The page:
While others waxed poetic Sunday about claret jugs and spoke in hushed tones of the windswept Scottish countryside's beauty, I was thinking about Tom Keifer and Cinderella.
No, really...that Cinderella.
It’d been nearly every moment of 25 years since I heard the signature power ballad from their second album released midway through the summer of 1988, but it seemed no less familiar to me as I watched the final round of the British Open unfold via ESPN on my office television.
“Don't know what you got, till it's gone.”
If you haven’t pegged it already, I’ll make the confession. I’m not the world’s premier golf fan. My exposure to the game as a child was usually under duress, as my father occasionally watched the final 36 holes of whatever PGA Tour stop happened to be on TV that weekend—or religiously tuned in to see the final two rounds of whatever of the four majors the calendar indicated as appropriate.
All in all, it was a pretty good time to be a hostage.
I saw Tom Watson win the British. I saw Lee Trevino win the PGA. I saw Raymond Floyd win the U.S. Open. And I was there in the living room in 1986—a few weeks past my 17th birthday—when Jack Nicklaus and Augusta brought my old man as close to tears as I’d ever seen him over a sporting event.
It gave me an appreciation for the game, if not a love for it, and I remembered that particular weekend fondly as years went by, each time I grabbed hold of my own remote control in my own living room and dialed up the very same Sunday fare that I used to consider torture.
Lucky for me, it was just in time, too.
Because by the time I was settled enough to start paying attention, I got to see Babe Ruth play.
OK, he was taller, thinner and slightly more ethnically diverse than the former Yankees slugger; but the version of Tiger Woods I got to watch was nonetheless as dominant on a golf course as anyone had been in any sporting venue since ol’ George Herman hung it up in 1935.
He won the Masters by 12 shots at age 21. He won the U.S. Open by 15 shots three years later. He won the PGA four times in an eight-year stretch. And, in spite of being one of the tour’s longest hitters off the tee, he won the British Open after using his driver one time in four rounds.
“When Tiger was at his best, he was the best player, and, more importantly, everybody else knew he was the best player,” said Rick Woelfel, golf writer for the Calkins Media Group in suburban Philadelphia. “In the Nicklaus era, there were others, first Arnold Palmer, then Lee Trevino, then Tom Watson, who challenged him; but Woods really was head and shoulders above his peers, even Phil.”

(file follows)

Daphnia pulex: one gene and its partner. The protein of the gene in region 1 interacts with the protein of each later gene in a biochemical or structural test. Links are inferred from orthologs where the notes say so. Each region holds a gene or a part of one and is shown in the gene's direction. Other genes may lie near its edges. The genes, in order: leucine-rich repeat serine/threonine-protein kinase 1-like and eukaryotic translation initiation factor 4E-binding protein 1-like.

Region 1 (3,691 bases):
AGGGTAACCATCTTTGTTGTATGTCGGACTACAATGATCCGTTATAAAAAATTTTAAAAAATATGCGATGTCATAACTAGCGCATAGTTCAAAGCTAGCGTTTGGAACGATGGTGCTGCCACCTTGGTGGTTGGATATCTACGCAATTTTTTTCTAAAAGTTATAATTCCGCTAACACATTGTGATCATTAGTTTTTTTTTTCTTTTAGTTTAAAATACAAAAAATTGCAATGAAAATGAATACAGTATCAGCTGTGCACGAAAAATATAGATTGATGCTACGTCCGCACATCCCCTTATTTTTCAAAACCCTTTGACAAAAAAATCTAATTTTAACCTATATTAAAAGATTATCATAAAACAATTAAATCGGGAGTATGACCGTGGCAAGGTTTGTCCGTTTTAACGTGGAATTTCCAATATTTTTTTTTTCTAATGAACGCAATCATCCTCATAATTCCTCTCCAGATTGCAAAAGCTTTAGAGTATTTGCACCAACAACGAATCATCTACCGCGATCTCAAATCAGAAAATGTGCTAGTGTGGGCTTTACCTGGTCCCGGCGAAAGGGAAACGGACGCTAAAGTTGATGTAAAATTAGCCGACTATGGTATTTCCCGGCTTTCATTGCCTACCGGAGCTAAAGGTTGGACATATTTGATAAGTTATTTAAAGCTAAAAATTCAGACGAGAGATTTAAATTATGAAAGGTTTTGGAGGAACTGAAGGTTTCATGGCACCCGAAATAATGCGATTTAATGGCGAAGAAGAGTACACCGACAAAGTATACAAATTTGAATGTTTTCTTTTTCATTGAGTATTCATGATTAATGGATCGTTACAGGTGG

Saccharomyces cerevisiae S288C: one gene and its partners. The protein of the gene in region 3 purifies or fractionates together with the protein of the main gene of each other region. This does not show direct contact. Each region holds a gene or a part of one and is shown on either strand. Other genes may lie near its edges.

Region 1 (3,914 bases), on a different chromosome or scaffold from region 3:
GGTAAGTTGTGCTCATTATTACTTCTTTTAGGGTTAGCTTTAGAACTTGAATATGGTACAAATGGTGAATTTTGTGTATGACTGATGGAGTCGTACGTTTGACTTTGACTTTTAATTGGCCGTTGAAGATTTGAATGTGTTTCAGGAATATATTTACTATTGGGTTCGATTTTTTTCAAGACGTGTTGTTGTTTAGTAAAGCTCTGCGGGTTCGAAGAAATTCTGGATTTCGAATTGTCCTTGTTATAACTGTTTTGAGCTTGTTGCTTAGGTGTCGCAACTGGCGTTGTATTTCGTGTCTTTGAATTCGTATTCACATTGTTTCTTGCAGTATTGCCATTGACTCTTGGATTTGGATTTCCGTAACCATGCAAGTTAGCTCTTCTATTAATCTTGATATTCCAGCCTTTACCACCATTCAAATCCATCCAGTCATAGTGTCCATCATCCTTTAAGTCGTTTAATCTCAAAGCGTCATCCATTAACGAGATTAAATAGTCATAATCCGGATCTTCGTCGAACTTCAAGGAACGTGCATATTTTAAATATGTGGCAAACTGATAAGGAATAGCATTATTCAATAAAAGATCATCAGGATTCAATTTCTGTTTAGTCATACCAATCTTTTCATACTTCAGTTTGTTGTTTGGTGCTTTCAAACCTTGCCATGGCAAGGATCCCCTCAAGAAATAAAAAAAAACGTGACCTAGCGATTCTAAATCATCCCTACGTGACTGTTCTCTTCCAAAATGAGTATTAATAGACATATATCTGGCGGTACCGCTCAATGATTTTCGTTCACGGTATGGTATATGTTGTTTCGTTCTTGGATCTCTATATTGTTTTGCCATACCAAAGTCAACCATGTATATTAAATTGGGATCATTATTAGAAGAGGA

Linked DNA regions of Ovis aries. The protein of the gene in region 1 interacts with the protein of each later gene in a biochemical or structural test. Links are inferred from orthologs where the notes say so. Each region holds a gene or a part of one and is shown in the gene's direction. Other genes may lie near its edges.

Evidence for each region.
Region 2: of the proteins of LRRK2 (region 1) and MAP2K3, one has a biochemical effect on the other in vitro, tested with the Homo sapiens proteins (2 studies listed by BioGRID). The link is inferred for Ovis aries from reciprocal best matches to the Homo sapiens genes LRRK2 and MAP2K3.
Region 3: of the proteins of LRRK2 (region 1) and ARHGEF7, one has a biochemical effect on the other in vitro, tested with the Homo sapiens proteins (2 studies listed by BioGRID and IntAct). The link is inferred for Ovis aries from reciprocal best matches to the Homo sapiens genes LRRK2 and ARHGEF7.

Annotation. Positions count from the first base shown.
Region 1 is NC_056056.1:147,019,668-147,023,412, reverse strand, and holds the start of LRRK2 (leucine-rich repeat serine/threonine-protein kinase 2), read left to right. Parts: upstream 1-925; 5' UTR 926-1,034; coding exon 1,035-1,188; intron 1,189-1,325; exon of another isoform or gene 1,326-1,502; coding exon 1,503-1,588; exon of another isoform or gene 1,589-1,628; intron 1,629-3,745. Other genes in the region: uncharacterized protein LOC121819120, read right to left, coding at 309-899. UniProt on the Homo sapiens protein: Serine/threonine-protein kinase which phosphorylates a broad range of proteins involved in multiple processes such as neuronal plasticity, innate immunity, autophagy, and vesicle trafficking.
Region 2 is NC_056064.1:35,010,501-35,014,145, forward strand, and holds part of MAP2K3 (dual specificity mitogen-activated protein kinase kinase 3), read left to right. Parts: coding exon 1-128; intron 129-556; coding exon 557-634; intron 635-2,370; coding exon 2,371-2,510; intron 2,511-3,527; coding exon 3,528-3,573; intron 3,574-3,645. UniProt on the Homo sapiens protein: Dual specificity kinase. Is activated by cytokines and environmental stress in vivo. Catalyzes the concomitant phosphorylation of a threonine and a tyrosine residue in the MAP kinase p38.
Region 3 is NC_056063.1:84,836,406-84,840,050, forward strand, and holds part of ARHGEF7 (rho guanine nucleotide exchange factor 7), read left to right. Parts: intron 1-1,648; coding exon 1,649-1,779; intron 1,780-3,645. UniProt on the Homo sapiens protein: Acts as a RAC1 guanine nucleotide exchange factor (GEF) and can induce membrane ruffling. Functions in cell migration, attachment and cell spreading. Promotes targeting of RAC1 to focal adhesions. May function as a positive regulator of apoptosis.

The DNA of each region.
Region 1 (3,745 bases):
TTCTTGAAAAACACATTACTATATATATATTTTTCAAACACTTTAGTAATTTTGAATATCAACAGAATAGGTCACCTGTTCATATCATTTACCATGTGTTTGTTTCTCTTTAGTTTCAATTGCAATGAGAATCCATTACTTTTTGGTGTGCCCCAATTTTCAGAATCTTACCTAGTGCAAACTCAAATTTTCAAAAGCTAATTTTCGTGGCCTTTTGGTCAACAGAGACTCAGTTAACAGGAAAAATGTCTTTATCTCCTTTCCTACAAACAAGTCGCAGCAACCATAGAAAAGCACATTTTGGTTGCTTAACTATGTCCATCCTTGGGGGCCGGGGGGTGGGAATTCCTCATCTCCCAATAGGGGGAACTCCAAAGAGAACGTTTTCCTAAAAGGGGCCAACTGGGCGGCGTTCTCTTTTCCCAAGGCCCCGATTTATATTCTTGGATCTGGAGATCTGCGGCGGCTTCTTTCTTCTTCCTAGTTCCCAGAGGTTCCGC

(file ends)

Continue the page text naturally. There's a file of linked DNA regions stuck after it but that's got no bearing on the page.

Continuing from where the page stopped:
Back then, when he was the reigning champion at each of the four majors, they called it the “Tiger Slam.” It was the golfing version of 60 homers in a year, or 714 in a career, and, by the time he reached 14 major titles—four short of Nicklaus’ milestone 18—it seemed it’d go on forever.
“Don't know what it is, I did so wrong.”
Of course, unless you’ve been camping in the broom closet of a Russian airport for the last five years, you know all about what’s happened since. Chronic injuries. Persistent swing issues. And a TMZ report or two about a long trail of attractive women—none of whom was actually his supermodel wife.
The off-course chaos has had its on-course consequences.
Not only has the game’s most automatic player not won a major tournament in a month past half a decade, but the between-the-ears intimidation factor that was once such an integral part of his approach has seemingly gone the way of David Duval as well.
Oh sure, he can still crank it up for the Cadillac Championship or the Farmers Insurance Open from time to time—as a $1.5 million edge over spot No. 2 on the tour money list attests—but the red-shirt-on-Sunday routine is as much a majors relic as a mashie and a niblick.
The flaccid residue of Woods’ aura was on full display at Muirfield on Sunday morning, when, in spite of a leaderboard ripe for early pickings, he was unable to manage anything beyond off-the-tee frustration as would-be birdies devolved into scrambling pars.
Will Tiger Woods equal Jack Nicklaus' record of 18 major victories?
“The mystique has been gone for some time,” Woelfel said. “He still has his physical talents, but his mental edge is gone. I think he'll win another major, maybe two. Five (the number needed to break Nicklaus’ record)? No way.”
It wasn’t long before the two-shot gap widened to five. And by the end of the day, it was another last-round 74 and another major win for another of the pretenders—this time, Phil Mickelson—who’d been just another member of the I-wish-I-was-Tiger masses a few years back.
Not only is “Lefty” five years older and nine majors shy of the torrid pace Woods left in 2008, but three of the five big ones he has managed to land have only come since Tiger abdicated.
He's a nice guy with a spotless past. But in terms of all-time stature, there’s really no comparison. Unless the master regains his mojo, though, imitation may be all the next generation's got.
“And it ain't easy to get back, takes so long.”
Unless otherwise noted, all quotes were obtained firsthand by the writer.